@ 07:57AM | 2005-08-25
Thanks a lot for your real life account on Agile development. I have yet to use it in my own development process, so I'm always curious to hear how it is working out.
According to Kent Beck in "Extreme Programming Explained", the classical software project models like the waterfall model came from engineering like construction work and don't fit well the software creation process, because software is easier to throw away than a half-built house.
It seems there must be some middle way as you point out. Joel Spolsky points out that he is a believer in "Big Design Up Front"
Do you think you would have had less re-writes with a development cycle of two to three weeks instead of a month? Maybe it is also easier to apply Agile technologies in a purely OOP world where the likelyhood is higher that some classes remain useful no matter how much else you have to throw away.
@ 08:12AM | 2005-08-25
Ooops, sorry for the duplicate entries. Please keep the last one.
@ 09:41AM | 2005-08-25
I thought this Dilbert cartoon was pretty apt
@ 10:43AM | 2005-08-25
I don't have an issue with throwing code away -- I do it all the time, and as Gerald points out, if your cycles are close enough together, you don't go too far down one particular road -- HOWEVER, I do have an issue with end-points. Specifically, not defining them.
With agile approaches, I don't see how you ever really finish something and move on to the next project!
@ 12:31PM | 2005-08-25
I have been reading more and more on Unified Modeling Language and trying to apply it to my projects, and I really like the simplicity of those parts that involve the user. Stick figures seem to be easy for people to relate to, and it is as much detail as I want in the hands of the user.
Worse than the typical user is the executive user who likes to base his/her ideas of software architecture on the last article written in PC Weekly.
Bottom line, agile development is simply allowing the glacier that is the project scope, to become a fire hose in the hands of those who should not have it.
@ 04:55PM | 2005-08-25
My senitiments, pretty much exactly (the original post, that is). The push for regular "deliverables" in an iterative cycle kills the concept of sound architecture. If an app is non-trivial, then there SHOULD be a big chunk of time during which absolutely nothing is happening from an end-user perspective. Ideally, nothing should be happening from a code-submission perspective either. I'm not even sure I'd like to see anything committed to anything as formal as a Visio drawing, 'cuz as soon as you formalize it to that level, you begin to build to it, to commit to it. A "good enough" architecture never is.
@ 09:59PM | 2005-08-26
Finishing a project is always hard. And in the Notes world, there is the saying that if the application is no longer modified, it is probably no longer in use.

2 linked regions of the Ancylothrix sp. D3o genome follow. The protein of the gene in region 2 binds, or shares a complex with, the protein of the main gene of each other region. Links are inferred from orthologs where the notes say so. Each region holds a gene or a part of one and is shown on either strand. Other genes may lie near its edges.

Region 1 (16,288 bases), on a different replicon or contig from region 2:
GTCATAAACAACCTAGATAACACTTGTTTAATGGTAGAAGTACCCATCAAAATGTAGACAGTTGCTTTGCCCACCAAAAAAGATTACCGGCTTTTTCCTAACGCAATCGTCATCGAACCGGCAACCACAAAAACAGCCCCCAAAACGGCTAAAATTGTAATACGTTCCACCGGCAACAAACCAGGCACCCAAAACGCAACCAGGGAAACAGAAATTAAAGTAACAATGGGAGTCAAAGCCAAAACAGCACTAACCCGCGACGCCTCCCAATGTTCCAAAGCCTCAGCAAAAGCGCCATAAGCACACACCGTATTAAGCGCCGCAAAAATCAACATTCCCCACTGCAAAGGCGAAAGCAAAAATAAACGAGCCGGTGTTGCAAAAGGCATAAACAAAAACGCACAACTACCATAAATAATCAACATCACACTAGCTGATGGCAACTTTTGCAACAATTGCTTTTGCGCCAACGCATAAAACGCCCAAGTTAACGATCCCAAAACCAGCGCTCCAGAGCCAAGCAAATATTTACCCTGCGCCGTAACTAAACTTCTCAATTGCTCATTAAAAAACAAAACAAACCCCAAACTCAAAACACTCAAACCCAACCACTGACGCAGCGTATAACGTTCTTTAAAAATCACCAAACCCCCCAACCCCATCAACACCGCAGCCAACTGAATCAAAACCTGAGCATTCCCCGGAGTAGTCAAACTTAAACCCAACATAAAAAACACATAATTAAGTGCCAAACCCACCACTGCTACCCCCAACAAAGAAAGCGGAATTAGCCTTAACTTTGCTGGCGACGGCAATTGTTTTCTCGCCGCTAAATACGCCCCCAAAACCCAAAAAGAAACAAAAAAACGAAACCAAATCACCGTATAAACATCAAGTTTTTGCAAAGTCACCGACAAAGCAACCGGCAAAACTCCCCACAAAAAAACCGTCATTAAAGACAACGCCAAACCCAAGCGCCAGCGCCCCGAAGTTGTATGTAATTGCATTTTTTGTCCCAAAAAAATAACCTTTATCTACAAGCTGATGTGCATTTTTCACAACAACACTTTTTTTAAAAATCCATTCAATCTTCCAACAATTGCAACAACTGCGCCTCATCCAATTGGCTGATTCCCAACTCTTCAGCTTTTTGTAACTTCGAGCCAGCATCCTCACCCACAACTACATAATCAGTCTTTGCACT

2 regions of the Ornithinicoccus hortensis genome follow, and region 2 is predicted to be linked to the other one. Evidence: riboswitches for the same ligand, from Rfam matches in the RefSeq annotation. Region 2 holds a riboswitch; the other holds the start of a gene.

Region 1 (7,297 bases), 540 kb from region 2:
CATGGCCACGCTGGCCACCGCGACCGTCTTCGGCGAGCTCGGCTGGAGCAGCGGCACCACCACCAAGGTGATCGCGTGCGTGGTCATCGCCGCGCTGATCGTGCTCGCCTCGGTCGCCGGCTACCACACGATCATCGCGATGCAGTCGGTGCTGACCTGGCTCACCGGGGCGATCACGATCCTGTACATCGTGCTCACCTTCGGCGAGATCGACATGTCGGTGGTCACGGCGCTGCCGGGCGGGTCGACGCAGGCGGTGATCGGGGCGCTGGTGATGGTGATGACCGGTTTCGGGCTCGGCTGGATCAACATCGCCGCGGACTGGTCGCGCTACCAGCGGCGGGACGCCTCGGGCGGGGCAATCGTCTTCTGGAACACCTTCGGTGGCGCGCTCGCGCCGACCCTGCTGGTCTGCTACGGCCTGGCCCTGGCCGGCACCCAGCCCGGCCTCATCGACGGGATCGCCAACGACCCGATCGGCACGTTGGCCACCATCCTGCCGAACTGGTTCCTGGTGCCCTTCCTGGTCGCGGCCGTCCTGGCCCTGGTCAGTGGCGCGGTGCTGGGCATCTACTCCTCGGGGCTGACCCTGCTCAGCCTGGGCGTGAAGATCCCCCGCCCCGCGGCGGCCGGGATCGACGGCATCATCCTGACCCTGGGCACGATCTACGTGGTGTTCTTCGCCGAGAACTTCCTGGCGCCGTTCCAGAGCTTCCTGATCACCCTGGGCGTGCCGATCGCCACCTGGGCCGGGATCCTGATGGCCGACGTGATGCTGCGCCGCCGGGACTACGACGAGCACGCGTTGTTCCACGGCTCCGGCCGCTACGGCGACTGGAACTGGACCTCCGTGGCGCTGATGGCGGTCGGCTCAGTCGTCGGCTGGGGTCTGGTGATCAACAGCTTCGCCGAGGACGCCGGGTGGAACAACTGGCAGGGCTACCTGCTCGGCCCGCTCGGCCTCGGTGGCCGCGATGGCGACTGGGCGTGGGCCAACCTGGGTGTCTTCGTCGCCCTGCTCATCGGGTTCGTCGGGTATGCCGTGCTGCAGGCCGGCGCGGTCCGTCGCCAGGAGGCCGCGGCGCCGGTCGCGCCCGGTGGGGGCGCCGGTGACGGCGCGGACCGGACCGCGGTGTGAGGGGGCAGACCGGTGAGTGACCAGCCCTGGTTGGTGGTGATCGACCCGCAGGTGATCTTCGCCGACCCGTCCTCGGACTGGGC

As mentioned before, my knowledge on the topic is purely theoretical. As such, I have found the book "Planning Extreme Programming" by Kent Beck and Martin Fowler very helpful. Especially the chapters about "The four variables" (which are cost, quality, time and scope) and "Scoping a project" were nice. I believe you can finish such a project either by limiting the features or the time used. If the feature list changes with more important items, then only with items that take about the same time to implement. It's a little bit like on the market - haggling and bartering...
Kent Beck also stresses the importance of release planning. Therefore, your 1.0 release must be a release where the minimum number of the most important business items were implemented.
@ 02:10AM | 2005-08-27
Great comments guys. Thanks! I especially like the Joel Spolsky article (Dilbert cartoon being a close second
Glad I'm not the only one struggling with this. I haven't given up on XP-type programming completely, just some of this "just jump in and start coding" stuff. I don't mind rewriting code -- Lord knows I do it often enough -- but I do mind having to do it because I was just sloppy in the beginning. It's just a tough balance between proper planning and keeping the users happy, that's all.
@ 06:32AM | 2005-08-27
I'm on the other side of this argument. I have been doing agile development for the last couple of years, and in general it has been a pleasant experience both for me and the customers.
There is one caveat: You will need to work in a technological environment that actually supports agile development. And Lotus Notes just isn't.
I'm expanding on this on my blog
@ 06:59AM | 2005-08-27
Not agile development is the problem, doing so in Lotus Notes is.
I have expanded on this on my blog:
Lotus Notes is not agile
@ 02:01PM | 2005-08-27
Good points made in your blog entry. You other guys/girls should take a look. I'll update the original entry with a link when I get a few minutes.
@ 07:03PM | 2005-08-29
Gerald's mention of "The four variables (which are cost, quality, time and scope)" reminds me of something my mentor/supervisor told me when I first started out in consulting. I've found it to be true, even now that I work in house.
Clients must be made to understand the "two out of three" theory. They can get quick and good but pay for it, quick and cheap but sacrifice quality, or good and inexpensive but miss their deadline by a long shot. They can't have all three - high-quality, within their budget, and by their deadline.
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